notable example is calcite which has a linear thermal
coefficient expansion of 25.8 x 10±6 per °C parallel to its
axis and ± 4.7 x 10±6 per °C perpendicular to this
‡ Potash feldspars are another group of minerals exhibiting
anisotropic behavior. Therefore, in estimating the cubical
expansion of concrete, care must be taken to this aspect of
anisotropic behavior of some of the aggregates.
‡ The study of coefficient of thermal expansion of aggregate
is also important, in dealing with the fire resistance of

‡ Concrete is a material used in all climatic regions for all

kinds of structures.

‡ Knowledge of thermal expansion is required in long span

bridge girders, high rise buildings subjected to variation of
temperatures, in calculating thermal strains in chimneys,
blast furnace and pressure vessels, in dealing with
pavements and construction joints, in dealing with design
of concrete dams and in host of other structures where
concrete will be subjected to higher temperatures such as
fire, subsequent cooling, resulting in cracks, loss of
serviceability and durability.

‡ The important Thermal Properties are:

‡ Thermal conductivity
‡ Thermal diffusivity
‡ Specific heat
‡ Coefficient of thermal expansion

‡ This measures the ability of material to conduct heat.

Thermal conductivity is measured in joules per second per
square metre of area of body when the temperature
deference is 1°C per metre thickness of the body.
‡ The conductivity of concrete depends on type of aggregate,
moisture content, density, and temperature of concrete.
‡ When the concrete is saturated, the conductivity ranges
generally between about 1.4 and 3.4 j/m2s °c/m.
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‡ Diffusivity represents the rate at which temperature

changes within the concrete mass.
‡ Diffusivity is simply related to the conductivity by the
following equation.
Diffusivity = Conductivity / CP
‡ where C is the specific heat, and P is the
density of concrete.
‡ The range of diffusivity of concrete is between 0.002 to
0.006 m2/h

‡ It is defined as the quantity of heat required to raise the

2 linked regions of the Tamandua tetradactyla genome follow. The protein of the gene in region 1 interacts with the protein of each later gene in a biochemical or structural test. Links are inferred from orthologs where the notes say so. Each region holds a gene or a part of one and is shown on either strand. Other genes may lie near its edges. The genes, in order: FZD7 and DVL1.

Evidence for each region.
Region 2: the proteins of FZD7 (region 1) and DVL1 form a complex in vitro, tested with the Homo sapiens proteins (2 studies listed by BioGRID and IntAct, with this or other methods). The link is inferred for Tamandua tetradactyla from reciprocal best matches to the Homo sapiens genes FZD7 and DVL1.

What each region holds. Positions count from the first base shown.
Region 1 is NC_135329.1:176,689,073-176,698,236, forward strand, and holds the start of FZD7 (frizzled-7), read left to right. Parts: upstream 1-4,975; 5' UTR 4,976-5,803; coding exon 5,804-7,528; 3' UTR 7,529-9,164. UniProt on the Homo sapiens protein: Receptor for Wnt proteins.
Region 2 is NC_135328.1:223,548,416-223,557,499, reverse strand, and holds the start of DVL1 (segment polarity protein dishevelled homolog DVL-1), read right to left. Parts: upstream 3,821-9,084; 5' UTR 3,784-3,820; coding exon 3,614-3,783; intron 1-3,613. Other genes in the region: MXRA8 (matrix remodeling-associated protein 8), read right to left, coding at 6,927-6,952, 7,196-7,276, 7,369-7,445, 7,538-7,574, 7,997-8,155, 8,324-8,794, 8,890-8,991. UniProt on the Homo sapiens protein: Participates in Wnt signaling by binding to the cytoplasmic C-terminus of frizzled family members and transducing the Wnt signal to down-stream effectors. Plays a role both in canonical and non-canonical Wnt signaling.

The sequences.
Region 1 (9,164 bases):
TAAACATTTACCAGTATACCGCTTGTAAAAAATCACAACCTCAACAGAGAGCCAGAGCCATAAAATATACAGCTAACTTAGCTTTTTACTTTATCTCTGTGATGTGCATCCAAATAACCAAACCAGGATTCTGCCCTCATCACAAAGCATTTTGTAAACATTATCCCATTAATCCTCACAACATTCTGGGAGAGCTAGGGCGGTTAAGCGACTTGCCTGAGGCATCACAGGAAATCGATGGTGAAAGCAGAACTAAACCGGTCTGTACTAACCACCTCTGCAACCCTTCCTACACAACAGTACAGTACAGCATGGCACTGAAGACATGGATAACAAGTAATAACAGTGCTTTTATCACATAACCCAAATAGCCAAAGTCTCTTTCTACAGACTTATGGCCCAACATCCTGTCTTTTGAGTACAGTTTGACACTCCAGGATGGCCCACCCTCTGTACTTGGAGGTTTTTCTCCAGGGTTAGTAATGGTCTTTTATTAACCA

temperature of a unit mass of a material by one degree

‡ The common range of values for concrete is between 840

and 1170 j/kg per °C

‡ Coefficient of thermal expansion is defined as the change

in unit length per degree change of temperature.
‡ In concrete it depends upon the mix proportions.
‡ The coefficient of thermal expansion of hydrated cement
paste varies between 11 x 10±6 and 20 x 10±6 per °C.
‡ Coefficient of thermal expansion of aggregates vary
between 5 x 10±6 and 12 x 10±6 per °C.
‡ Limestones and Gabbros will have low values and Gravel
and Quartzite will have high values of coefficient of
thermal expansion. Therefore the kind of aggregate and
content of aggregate influences the coefficient of thermal
expansion of concrete.

‡ Too much of thermal incompatibility between aggregate

and paste, causes differential expansion and contraction
resulting in rupture of bond at the interface of paste and
‡ Coefficient of thermal expansion of 1:6 concrete made
with different aggregates.
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Gravel 13.1 12.2 11.7
Granite 9.5 8.6 7.7
Quartzite 12.8 12.2 11.7
Dolerite 9.5 8.5 7.9
Sandstone 11.7 10.1 8.6
Limestone 7.4 6.1 5.9
Portland stone 7.4 6.1 6.5
Blast furnace slag 10.6 9.2 8.8
Foamed slag 12.1 9.2 8.5

‡ The values of the coefficient of thermal expansion of

concrete, so far discussed applies to concrete subjected to a
temperature less than about 65°C.
‡ It has been seen that the concrete subjected to higher
temperatures show somewhat different values, presumably
because of the lower moisture content in the concrete. The
importance of the values of coefficient of thermal
expansion becomes necessary at higher temperature when
dealing with concrete subjected fire or higher